Tue, May 29, 2012 - Page 3 News List

RDEC lauds Ma’s performance in first term

By Huang Wei-chu  /  Staff reporter

A new report compiled by the Research, Development and Evaluation Commission (RDEC) on President Ma Ying-jeou’s (馬英九) accomplishments during his first four-year term provides a picture that does not reflect growing public discontent with his administration.

Ma ended his first term in office and was sworn in for a second term on May 20 amid growing public dissatisfaction and a slumping approval rate.

As Ma eyes the future, he leaves behind several unfulfilled and broken campaign promises that he made during the 2008 presidential election campaign.

Days before his second inauguration, Ma reflected on his administration’s performance over the past four years in a press conference at the Presidential Office.

Ma acknowledged his failures in creating sufficient jobs, addressing stagnant wages, narrowing the wealth gap and clearly explaining his administration’s policies to the public.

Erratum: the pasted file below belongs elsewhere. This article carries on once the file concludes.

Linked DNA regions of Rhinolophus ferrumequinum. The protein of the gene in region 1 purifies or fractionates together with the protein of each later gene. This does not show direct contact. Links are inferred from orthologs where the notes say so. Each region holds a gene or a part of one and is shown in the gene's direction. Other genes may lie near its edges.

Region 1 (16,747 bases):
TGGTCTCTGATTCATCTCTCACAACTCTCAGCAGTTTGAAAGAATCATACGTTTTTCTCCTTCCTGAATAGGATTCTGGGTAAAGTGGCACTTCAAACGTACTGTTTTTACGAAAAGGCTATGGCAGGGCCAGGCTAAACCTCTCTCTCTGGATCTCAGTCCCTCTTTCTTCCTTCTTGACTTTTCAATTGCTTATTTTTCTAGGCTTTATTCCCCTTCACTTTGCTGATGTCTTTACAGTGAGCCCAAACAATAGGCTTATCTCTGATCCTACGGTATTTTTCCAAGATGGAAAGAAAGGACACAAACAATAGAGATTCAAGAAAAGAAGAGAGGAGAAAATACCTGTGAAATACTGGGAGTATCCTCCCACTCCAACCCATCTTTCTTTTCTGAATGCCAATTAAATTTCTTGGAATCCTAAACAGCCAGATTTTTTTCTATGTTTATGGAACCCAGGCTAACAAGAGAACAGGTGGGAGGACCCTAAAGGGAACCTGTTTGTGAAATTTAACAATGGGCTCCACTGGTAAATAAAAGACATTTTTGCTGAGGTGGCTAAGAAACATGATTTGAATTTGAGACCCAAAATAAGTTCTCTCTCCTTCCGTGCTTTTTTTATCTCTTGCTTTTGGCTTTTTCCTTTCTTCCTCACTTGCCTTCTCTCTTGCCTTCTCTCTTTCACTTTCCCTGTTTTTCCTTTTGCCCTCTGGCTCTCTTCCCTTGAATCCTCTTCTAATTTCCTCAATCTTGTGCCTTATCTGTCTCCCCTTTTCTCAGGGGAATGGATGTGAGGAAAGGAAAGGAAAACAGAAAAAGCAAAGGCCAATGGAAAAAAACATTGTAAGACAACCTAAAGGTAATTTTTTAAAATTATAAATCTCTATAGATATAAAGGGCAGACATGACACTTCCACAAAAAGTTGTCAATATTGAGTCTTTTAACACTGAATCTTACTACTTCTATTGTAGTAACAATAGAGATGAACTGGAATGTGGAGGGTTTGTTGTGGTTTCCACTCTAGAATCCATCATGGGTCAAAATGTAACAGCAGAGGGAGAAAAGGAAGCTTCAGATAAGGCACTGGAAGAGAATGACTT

However, despite Ma’s admissions, a review report compiled by the commission on Ma’s fulfillment of campaign promises depicted what it called a string of “impressive statistics.”

In 2008, Ma promised voters he would boost the country’s sluggish economy with a number of economic platforms, in particular his “6-3-3” campaign pledge — an annual GDP growth rate of 6 percent, annual per capita income of US$30,000 and an unemployment rate of less than 3 percent per year.

Ma has failed to accomplish most aspects of the “6-3-3” pledge.

Furthermore, construction of the National Palace Museum’s southern branch in Chiayi County, which he had promised would be completed by last year, has had to be extended to the end of 2015.

In addition, a promise to set up a national Hakka radio station has also yet to be fulfilled.

Other campaign promises Ma failed to deliver on have pertained to government budgets, including budgets in the areas of national defense, education, cultural development and the economy.

Ma also pledged to increase the annual defense budget by 3 percent of GDP, a goal that was never met.

Nevertheless, the report put the defense budget under the “accomplished” category.

“The presidential campaign promises were imperative commitments the president made to the people,” the commission wrote in the report’s opening sentence.

Translated by Stacy Hsu, staff writer

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